The SEC still has the option to appeal the case after the trial reaches a conclusion and a final judgment is issued. In such a scenario, the commission can raise any legal issues, arguments, or claims it believes are relevant to the case. This allows both parties – Ripple and the SEC – to present their arguments and evidence in a higher court for review if they are dissatisfied with the outcome of the trial.

Alameda Research and FTX Relationship Revealed: Token Transfers Exposed by Nansen



According to blockchain data analysis firm Nansen, Alameda Research conducted token transfers worth $4.1 billion before the collapse of FTX. The FTT token is among the crypto assets involved in the transfer. On-chain data shows that FTX held a significant portion of the total FTT token supply and conducted large FTT transactions between these two companies. The report also revealed that Alameda had been selling FTT tokens on unlicensed exchanges and using them as collateral from cryptocurrency lending firms.

Alameda and FTX Relationship Exposed

A report published by Nansen shed light on the close relationship between the two companies founded by Sam Bankman-Fried. The former CEO of FTX is facing a series of allegations related to the collapse of the companies and will appear in court for the first time.

According to Nansen analysts, the collapse of FTX began with the report from Alameda Research, which held 40% of the FTT supply, in September 2022. At that time, the company had tokens worth $14.6 billion. Analysts highlighted suspicious interactions observed between these two companies. According to this, Alameda conducted a series of transfers to FTX, including 4.1 billion FTT tokens and $388 million worth of US dollars, between September 28 and November 1.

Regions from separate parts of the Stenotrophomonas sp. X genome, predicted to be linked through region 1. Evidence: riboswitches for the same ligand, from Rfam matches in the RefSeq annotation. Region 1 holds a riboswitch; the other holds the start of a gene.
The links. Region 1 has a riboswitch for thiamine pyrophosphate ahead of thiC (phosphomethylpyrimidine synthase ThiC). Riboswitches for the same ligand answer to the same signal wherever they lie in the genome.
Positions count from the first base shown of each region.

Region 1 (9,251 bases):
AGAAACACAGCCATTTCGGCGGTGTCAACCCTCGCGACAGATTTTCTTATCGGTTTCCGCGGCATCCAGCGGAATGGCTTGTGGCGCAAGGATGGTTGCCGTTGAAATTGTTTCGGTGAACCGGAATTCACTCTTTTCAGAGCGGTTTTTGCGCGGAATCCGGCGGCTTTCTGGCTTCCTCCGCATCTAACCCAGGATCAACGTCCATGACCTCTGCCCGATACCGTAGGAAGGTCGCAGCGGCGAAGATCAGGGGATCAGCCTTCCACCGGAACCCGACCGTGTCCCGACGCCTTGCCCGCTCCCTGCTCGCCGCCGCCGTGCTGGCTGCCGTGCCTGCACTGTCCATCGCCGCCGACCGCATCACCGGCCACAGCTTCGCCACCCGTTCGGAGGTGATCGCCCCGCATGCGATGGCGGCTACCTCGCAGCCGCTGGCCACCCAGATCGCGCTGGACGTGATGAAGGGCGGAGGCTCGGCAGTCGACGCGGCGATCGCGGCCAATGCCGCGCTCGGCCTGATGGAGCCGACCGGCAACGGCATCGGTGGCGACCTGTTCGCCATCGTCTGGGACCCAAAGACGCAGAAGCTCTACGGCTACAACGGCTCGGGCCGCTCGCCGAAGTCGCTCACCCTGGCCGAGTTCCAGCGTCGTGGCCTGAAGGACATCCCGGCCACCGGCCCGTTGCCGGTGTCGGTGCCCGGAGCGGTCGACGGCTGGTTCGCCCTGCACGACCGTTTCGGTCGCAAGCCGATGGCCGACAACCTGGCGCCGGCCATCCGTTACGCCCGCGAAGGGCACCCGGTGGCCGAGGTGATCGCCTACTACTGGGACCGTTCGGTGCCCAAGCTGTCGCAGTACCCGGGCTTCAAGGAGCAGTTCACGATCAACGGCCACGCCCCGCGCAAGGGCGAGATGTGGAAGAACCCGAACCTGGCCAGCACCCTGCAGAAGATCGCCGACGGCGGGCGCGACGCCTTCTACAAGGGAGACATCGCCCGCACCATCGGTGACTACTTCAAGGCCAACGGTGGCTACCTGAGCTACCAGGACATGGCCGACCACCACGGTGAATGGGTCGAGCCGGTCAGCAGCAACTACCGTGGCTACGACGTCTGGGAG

On-chain data also shows that FTX holds approximately 280 million out of a total of 350 million FTT supply. This figure is equivalent to 80% of the total supply. Blockchain data also reflects a significant portion of the billions of dollars’ worth of FTT transaction volume occurring between various FTX and Alameda wallets.

Transactions Made via FTT Token

In addition to all this, Nansen stated that a large majority of the FTT token supply, consisting of company tokens and tokens outside the company, is locked in a three-year vesting contract. According to analysts, the sole beneficiary of the contract is a wallet controlled by Alameda.

In short, Nansen pointed out that the two companies control approximately 90% of the FTT token supply and claimed that these organizations could support each other’s balance sheets. The report also suggests that Alameda likely sells FTT tokens on unlicensed exchanges and uses them as collateral for loans obtained from cryptocurrency lending firms:

“This theory is supported by past on-chain data, where we regularly observed significant inflows and outflows with transfer volumes of up to $1.7 billion between FTX, Alameda, and Genesis Trading wallets, as seen in December 2021.”